Sweden’s Long-Time Prime Minister to Step Down in November
(Bloomberg) -- Sweden’s Prime Minister Stefan Lofven made a surprise announcement that he will end his seven-year term in November and step down as the leader of the Social Democrats.
“In next year’s election campaign, the party will be led by someone other than me,” Lofven, 64, said in a speech outside Stockholm. The former union leader, who’s been chairman of the party for a decade, said his “decision has matured for some time.”
A new leader will be elected at the party congress starting Nov. 3 and whoever is chosen will become prime minister if confirmed by parliament. Sweden’s Finance Minister Magdalena Andersson is the front-runner to replace Lofven along with Minister for Digital Development Anders Ygeman and Interior Minister Mikael Damberg also viable candidates.
Once dominant, the Social Democrats are now in a spiral in an increasingly splintered political landscape. Earlier this year, a plan to deregulate rental housing triggered Sweden’s worst political crisis in decades. Lofven barely survived, and only narrowly won a parliamentary mandate to form a new coalition government.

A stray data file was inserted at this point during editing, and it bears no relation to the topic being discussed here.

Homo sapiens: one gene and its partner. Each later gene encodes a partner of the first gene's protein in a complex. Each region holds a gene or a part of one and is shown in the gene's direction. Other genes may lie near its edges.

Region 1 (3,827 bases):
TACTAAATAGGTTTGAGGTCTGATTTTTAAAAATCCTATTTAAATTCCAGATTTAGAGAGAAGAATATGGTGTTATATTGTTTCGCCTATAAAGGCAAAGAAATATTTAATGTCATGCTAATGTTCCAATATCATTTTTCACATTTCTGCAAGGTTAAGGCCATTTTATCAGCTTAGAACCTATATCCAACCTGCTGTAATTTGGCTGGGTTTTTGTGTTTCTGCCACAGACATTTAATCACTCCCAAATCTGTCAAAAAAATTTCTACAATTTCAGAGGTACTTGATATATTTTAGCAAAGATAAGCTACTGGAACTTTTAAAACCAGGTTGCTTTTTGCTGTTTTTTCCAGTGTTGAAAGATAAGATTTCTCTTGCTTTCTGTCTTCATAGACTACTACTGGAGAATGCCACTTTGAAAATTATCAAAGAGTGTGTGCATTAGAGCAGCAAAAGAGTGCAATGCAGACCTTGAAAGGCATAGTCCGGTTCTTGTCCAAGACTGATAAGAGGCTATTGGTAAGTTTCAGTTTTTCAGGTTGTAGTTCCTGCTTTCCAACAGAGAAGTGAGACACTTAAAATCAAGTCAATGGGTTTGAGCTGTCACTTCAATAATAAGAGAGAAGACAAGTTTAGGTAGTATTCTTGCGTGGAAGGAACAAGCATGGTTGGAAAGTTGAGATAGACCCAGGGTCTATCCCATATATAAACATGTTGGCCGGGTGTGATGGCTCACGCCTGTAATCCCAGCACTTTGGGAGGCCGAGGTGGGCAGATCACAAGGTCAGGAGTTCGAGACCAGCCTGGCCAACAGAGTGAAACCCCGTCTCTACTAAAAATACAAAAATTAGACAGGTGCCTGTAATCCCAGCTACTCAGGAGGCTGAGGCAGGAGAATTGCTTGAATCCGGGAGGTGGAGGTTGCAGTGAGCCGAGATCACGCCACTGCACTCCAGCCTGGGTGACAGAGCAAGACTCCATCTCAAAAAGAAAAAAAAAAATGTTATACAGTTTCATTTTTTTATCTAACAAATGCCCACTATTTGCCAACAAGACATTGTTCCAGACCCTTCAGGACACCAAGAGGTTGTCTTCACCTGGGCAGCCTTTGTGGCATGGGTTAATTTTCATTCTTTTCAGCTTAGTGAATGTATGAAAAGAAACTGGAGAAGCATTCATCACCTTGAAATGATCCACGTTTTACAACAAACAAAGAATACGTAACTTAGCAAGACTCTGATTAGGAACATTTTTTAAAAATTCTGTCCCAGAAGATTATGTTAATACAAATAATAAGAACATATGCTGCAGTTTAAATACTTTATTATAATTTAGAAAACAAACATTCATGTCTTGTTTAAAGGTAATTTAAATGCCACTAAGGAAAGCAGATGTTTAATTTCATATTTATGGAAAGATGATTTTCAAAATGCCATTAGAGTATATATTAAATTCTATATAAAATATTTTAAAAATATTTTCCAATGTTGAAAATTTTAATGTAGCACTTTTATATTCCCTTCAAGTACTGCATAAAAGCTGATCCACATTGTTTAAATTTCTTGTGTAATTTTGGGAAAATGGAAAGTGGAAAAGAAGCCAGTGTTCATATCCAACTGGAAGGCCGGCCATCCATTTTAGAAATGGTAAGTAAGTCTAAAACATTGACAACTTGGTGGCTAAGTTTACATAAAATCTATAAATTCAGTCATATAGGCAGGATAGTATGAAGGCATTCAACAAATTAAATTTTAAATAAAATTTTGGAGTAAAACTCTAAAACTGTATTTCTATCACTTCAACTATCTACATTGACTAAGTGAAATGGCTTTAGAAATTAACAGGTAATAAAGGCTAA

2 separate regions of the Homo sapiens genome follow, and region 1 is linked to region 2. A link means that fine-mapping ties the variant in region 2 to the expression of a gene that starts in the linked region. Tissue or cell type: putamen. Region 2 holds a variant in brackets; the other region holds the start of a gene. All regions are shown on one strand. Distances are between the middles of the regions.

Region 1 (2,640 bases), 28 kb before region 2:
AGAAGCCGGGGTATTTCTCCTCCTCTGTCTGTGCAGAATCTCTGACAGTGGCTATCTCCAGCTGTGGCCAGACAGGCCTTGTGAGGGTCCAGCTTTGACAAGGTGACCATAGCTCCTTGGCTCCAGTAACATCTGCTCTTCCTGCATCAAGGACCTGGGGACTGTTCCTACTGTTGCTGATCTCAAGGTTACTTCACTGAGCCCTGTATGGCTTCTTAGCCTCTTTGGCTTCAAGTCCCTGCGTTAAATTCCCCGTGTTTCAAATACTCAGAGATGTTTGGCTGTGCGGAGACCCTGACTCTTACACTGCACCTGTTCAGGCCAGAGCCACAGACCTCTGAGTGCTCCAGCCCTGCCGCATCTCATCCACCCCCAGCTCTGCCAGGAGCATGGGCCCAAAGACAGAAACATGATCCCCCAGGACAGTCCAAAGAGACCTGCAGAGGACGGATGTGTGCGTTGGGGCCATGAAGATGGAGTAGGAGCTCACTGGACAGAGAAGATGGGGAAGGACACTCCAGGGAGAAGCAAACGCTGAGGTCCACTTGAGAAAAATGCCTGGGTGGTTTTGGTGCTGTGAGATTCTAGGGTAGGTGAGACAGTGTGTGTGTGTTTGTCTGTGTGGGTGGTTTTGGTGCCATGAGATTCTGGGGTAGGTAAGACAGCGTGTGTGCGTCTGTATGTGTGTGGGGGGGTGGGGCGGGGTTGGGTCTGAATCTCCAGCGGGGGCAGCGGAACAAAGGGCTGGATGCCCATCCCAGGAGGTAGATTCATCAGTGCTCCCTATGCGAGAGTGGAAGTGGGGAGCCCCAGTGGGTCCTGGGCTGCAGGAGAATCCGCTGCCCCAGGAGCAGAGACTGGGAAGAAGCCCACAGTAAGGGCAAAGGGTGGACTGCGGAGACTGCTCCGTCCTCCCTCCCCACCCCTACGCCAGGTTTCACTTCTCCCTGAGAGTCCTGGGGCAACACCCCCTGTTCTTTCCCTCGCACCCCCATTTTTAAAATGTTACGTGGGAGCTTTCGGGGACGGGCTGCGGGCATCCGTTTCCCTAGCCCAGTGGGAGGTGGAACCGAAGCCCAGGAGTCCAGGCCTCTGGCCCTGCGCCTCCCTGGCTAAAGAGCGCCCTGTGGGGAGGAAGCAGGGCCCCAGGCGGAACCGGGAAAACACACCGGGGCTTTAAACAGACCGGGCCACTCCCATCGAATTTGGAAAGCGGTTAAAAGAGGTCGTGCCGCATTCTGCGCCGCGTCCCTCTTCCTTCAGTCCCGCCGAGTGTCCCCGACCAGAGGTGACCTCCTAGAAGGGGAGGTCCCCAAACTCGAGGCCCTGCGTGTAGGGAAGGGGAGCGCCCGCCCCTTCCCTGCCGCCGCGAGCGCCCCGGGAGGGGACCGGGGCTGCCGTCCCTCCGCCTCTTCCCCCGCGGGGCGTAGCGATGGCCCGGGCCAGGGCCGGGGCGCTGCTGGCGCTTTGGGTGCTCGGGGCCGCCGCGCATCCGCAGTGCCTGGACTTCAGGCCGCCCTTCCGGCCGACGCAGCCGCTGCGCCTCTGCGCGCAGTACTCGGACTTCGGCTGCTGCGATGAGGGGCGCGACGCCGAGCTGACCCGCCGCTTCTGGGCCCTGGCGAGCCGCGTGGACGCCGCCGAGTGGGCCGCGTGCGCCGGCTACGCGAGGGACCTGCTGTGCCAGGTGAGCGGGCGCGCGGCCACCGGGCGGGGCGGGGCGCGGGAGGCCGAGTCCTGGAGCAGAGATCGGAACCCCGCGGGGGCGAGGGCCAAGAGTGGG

The Social Democrats currently control about a third of the seats in parliament in partnership with the Green Party. What was already a shaky government coalition will now need to push a budget proposal through the country’s Riksdag in the Fall. That is looking increasingly difficult, which helps explain Lofven’s exit.
If the budget doesn’t pass, Sweden could face its first snap elections since 1958.
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